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Neo-Nazis 'provoke violence, get a media platform'

A pro-Trump rally attendee listens to an organizer speak at Westlake Plaza in downtown Seattle on Monday, May 1, 2017.
KUOW Photo/Mike Kane
At a pro-Trump rally in Seattle on May Day 2017.

On Wednesday we aired an interview with a man who wore a Nazi armband in Seattle. According to people observing him on the bus and then downtown, this man harassed black people — by yelling and throwing bananas at them. 

When he arrived downtown, someone punched the guy out. 

(We asked him if he harassed people; he said no.)

The overwhelming response to our interview with this neo-Nazi was that we gave him a platform unchallenged. 

“That’s what they do – they provoke violence, and they get a media platform,” said Laurie Marhoefer, a historian of Nazi Germany at the University of Washington. “Once they’re put on the air, they’re very good at building bridges to moderate conservatives. They don’t sound like whackadoodle neo-Nazis.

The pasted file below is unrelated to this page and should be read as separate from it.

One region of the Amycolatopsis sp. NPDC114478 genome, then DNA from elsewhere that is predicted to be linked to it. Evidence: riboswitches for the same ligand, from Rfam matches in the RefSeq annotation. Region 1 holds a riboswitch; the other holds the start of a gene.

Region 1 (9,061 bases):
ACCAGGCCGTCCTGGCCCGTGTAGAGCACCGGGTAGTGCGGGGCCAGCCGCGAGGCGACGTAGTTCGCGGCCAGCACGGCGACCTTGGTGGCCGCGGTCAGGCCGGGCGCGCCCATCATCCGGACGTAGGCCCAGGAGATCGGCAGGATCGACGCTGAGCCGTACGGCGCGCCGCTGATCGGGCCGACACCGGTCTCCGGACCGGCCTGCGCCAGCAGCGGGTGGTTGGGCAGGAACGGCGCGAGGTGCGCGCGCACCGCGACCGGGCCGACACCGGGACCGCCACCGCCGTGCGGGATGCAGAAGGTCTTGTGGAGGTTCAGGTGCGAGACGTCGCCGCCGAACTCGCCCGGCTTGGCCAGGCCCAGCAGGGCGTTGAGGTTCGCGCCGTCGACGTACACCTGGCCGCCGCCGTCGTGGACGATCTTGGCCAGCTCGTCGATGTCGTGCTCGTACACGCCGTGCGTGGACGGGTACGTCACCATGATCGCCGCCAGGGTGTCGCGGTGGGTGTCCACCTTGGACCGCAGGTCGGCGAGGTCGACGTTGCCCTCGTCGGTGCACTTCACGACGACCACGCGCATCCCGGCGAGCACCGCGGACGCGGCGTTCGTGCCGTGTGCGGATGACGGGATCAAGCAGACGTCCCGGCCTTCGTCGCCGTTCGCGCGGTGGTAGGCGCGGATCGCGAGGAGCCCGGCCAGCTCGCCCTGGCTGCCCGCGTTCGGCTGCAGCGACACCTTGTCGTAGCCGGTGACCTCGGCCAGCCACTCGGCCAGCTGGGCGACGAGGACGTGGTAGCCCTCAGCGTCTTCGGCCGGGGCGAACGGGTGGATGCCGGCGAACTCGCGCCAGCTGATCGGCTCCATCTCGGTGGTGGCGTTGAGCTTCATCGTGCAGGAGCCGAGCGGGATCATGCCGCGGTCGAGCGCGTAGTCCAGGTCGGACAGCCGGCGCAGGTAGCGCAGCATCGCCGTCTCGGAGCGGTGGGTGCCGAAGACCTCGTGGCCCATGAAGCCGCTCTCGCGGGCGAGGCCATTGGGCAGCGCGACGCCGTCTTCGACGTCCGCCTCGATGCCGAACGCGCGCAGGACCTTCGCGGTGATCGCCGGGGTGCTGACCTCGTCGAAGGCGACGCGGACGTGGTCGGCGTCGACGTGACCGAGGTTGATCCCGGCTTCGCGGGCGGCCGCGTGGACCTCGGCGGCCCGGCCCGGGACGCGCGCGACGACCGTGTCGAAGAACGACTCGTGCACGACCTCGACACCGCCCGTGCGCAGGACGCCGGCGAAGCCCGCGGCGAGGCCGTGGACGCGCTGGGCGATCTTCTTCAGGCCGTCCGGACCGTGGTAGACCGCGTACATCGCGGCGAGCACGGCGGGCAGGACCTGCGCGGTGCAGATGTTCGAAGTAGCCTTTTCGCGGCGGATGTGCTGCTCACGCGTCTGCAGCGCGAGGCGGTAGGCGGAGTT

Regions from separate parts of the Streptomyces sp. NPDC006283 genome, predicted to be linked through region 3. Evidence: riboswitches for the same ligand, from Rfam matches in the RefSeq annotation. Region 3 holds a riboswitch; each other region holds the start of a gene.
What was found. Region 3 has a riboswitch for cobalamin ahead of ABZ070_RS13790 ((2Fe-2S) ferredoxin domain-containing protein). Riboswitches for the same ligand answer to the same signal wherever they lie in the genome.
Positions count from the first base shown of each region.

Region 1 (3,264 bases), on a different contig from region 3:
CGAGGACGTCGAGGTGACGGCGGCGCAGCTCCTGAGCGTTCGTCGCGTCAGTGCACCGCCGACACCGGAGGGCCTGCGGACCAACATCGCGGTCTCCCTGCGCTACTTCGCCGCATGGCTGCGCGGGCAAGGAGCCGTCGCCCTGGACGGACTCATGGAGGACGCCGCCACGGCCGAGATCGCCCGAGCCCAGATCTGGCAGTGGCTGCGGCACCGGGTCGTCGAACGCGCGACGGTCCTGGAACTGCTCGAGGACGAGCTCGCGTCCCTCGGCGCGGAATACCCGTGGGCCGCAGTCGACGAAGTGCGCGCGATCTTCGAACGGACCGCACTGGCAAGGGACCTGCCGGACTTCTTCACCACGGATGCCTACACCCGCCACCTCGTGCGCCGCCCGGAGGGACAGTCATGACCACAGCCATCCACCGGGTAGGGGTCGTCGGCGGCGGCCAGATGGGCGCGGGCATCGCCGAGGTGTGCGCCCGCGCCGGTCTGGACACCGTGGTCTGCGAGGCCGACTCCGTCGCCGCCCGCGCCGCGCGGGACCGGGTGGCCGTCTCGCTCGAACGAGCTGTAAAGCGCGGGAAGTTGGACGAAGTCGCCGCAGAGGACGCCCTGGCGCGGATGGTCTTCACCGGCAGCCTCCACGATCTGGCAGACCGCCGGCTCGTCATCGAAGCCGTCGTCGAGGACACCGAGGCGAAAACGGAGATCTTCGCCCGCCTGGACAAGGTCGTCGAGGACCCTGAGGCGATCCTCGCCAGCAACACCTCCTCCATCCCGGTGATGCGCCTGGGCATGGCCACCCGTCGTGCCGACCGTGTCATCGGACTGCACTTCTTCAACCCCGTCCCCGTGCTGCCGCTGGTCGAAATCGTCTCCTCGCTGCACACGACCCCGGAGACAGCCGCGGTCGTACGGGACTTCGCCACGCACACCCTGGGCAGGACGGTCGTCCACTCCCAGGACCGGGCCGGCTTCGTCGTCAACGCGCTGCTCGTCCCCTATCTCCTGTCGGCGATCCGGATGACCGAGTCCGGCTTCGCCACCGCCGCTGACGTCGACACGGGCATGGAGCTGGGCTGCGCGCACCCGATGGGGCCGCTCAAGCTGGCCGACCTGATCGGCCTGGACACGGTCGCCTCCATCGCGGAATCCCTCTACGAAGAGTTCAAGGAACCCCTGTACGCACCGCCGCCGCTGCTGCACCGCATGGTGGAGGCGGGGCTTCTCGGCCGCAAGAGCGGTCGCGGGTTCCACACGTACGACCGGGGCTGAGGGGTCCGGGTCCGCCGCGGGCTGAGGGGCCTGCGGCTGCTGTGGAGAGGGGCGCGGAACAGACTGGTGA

“You had that guy on, and he made a lot of arguments about free speech,” Marhoefer continued. “Arguments that probably appealed really broadly to people who don’t agree with Nazism but who do agree that free speech is a value.

“The upshot is that the people who punched him and the people who support him look violent and look like extremists.”